Sustainability: Conserving Energy and Culture

Sustainability: Conserving Energy and Culture

Society draws a thick line between nature and humans, separating two entities that are one and the same. This line should be erased.

Sustainability, which by many people is understood as conserving natural resources, is far more than reducing, reusing and recycling. Sustainability is just as vital to culture and community as it is to the air we breathe and the water we drink. Humans seem to forget that they, too, are made of carbon and that the culture, languages and beliefs that make up society are equivalent to the atoms and molecules that constitute the world around us.

That being said, this Sustainability Week at the College is going to be different. The week will be about reaching into the depths of the true meaning of sustainability. Thanks to the Office of Sustainability and students like Colleen Sullivan, assistant internship coordinator, and Ashlyn Spilis Hochschild, internship and student coordinator, genuine passion will be the fuel for this week. Sullivan and Hochschild provided heartfelt insight as to why the office planned this year’s Sustainability Week the way they did and what brought about the need for this shift in viewpoint.

Inspired by the tragic AME shooting and society’s tendency to skim over topics that need to be addressed, the week will include lectures and discussions covering a wide array of subjects: institutional racism at the Greenbag Lunch Series (4/6), indigenous rights at the Social Justice Coffee Hour (4/5), contraception at The Social Side of Contraception (4/6). This week’s keynote speaker will be Queen Quet, Chieftess of the Gullah/Geechee Nation (4/4). Sullivan and Hochschild emphasized the importance of having students not only address these controversial topics but to do it in an atmosphere where these conversations, and more importantly, the students’ voices, are invited and welcomed.

Some lighter activities will take place with the Office of Sustainability’s annual Campus Waste Audit (4/5), Bike Maintenance Workday (4/7), Storytelling Through Food: Make Your Own Noodle-Bowl*(4/8) and Campus Garden Workday (4/8). These activities bring self-sufficiency, stewardship and pure fun to the week’s table. Students will also have the chance to attend a Farmers Market & Pop Up Restaurant (4/4) the beginning Monday on George Street and help the College’s Keep Charleston Beautiful club with their Spring Into Service* hours that Saturday. Words Unspoken (4/7) will be the physical embodiment of storytelling as students grace the stage to orate their stories through poem, song, narrative and essay.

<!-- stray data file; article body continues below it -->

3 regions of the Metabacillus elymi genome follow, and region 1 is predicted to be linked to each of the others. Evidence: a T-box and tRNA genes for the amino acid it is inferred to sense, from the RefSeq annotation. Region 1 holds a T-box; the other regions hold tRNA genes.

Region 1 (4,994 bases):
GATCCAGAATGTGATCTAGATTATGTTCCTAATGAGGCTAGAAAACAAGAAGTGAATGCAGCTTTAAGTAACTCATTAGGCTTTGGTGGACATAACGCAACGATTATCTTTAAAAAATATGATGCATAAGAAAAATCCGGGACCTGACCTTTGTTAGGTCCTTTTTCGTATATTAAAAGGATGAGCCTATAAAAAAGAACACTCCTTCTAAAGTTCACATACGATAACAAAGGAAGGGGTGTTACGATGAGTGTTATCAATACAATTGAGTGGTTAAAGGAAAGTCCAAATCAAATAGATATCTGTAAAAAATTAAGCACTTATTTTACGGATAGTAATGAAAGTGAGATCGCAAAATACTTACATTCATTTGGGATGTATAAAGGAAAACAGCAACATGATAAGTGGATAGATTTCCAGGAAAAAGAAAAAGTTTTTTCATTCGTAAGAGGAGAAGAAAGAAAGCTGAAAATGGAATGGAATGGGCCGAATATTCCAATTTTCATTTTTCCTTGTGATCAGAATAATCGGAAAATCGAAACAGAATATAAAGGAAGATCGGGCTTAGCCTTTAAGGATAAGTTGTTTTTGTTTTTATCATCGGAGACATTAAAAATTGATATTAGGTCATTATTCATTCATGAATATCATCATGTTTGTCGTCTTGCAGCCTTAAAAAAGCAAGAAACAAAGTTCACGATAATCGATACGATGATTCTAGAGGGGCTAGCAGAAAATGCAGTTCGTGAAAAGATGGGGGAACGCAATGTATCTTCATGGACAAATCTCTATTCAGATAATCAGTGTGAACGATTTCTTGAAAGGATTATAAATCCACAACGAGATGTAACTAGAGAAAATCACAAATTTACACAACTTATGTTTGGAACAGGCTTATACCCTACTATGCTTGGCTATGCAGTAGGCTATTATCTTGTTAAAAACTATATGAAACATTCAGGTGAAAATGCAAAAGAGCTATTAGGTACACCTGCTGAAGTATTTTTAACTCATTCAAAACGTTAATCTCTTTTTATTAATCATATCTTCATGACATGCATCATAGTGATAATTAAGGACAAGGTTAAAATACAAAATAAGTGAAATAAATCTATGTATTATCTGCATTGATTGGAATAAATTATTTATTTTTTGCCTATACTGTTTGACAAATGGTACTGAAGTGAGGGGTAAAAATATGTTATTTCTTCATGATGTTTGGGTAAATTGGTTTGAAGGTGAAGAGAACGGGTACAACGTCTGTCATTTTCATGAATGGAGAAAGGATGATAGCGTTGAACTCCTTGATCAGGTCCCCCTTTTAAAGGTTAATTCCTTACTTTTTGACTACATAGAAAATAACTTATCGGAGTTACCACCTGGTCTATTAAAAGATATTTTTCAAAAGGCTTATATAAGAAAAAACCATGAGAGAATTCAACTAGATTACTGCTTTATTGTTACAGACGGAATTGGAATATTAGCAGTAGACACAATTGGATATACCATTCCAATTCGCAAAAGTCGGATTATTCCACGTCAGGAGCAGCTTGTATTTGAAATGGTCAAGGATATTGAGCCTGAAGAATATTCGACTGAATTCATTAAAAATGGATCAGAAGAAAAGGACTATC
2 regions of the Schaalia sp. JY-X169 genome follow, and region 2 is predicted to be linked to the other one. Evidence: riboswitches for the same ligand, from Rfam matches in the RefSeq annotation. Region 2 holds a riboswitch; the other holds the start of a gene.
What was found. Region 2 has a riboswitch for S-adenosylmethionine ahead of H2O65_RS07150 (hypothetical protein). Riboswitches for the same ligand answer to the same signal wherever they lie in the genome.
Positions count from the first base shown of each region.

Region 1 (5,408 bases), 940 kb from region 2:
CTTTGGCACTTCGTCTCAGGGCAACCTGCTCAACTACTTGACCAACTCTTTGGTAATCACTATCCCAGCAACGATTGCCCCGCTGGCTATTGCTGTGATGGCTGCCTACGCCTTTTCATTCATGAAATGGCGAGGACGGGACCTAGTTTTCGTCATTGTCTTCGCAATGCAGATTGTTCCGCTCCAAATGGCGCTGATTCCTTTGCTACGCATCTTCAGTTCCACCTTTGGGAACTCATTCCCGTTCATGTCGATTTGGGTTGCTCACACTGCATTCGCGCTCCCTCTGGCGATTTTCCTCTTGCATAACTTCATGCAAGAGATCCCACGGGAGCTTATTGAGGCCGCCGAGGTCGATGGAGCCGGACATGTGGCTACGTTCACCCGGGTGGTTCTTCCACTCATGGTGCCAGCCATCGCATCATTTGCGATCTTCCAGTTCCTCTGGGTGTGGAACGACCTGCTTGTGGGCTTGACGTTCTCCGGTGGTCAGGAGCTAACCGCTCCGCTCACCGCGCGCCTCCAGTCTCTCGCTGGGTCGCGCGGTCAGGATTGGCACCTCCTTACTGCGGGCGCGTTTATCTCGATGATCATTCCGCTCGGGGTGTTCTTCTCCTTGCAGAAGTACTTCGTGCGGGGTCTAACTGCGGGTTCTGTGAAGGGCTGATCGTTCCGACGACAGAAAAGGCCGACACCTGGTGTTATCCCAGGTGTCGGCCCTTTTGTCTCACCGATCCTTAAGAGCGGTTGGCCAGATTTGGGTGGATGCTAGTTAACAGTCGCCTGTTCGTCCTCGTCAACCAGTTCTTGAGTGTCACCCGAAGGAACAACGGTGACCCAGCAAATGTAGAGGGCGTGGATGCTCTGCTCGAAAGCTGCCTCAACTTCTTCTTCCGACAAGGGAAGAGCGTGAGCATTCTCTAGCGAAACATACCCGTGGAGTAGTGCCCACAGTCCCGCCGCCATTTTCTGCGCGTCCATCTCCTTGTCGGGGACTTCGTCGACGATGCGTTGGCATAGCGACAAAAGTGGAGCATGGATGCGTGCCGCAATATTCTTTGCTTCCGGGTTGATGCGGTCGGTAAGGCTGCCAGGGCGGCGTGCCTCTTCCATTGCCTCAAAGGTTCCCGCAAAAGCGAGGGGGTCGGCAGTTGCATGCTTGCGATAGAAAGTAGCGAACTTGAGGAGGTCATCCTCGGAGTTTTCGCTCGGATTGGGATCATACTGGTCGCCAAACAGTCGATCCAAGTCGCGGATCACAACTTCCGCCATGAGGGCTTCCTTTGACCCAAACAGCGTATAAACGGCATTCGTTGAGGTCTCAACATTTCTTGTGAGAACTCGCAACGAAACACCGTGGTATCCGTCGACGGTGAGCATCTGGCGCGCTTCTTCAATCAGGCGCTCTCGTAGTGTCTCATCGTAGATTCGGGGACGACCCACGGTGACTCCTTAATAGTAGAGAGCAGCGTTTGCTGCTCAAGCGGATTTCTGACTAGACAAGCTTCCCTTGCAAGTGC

Throughout the whole week, in Addlestone Library’s Rotunda, the Office’s Share Your Story (4/4-4/9) exhibit will be proudly displayed; hours of interviewing, transcribing and editing have gone into this profound and raw exposition.

“I really wanted it to be so people have the power to say what they want to say and feel how they want to feel without anyone…changing that,” Hochschild said about the Share Your Story process.

This exhibit is the piece-de-resistance to epitomize how social issues are entangled with environmental issues; everyone has a story and telling that story helps to reveal the true framework and health of a community.

“There is a social aspect to [sustainability], that is so important. I think it gets blurred in the academic realm,” Sullivan said.

One does not go without the other—issues with our Earth and environment do not just appear on their own, and that is because humans are the root of it all. To pretend that sustaining the human race does not involve being mindful of the physical world around us is the equivalent to thinking that the health of our minds has nothing to do with the health of the rest of our body. This week is a plethora of events and topics that have been waiting to be discussed at the College, all of which have to do with empowering individuals and using their stories to not only change the community, but the world.

Find a calendar of this week’s events at: http://sustainability.cofc.edu.

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Authored by: Kimbermarie Faircloth

KimberMarie Faircloth is a sophomore Archaeology and Anthropology major. Originally from North Carolina, KimberMarie found her way into the Lowcountry on a leap of faith and one she has not regretted since. From watching copious amounts of old shows and movies to studying about digging holes to aimlessly walking around Charleston for hours, she loves learning and trying new things. KimberMarie also has interests in forensic/medical Anthropology, bioarchaeology and the proper method to making the perfect cup of coffee.

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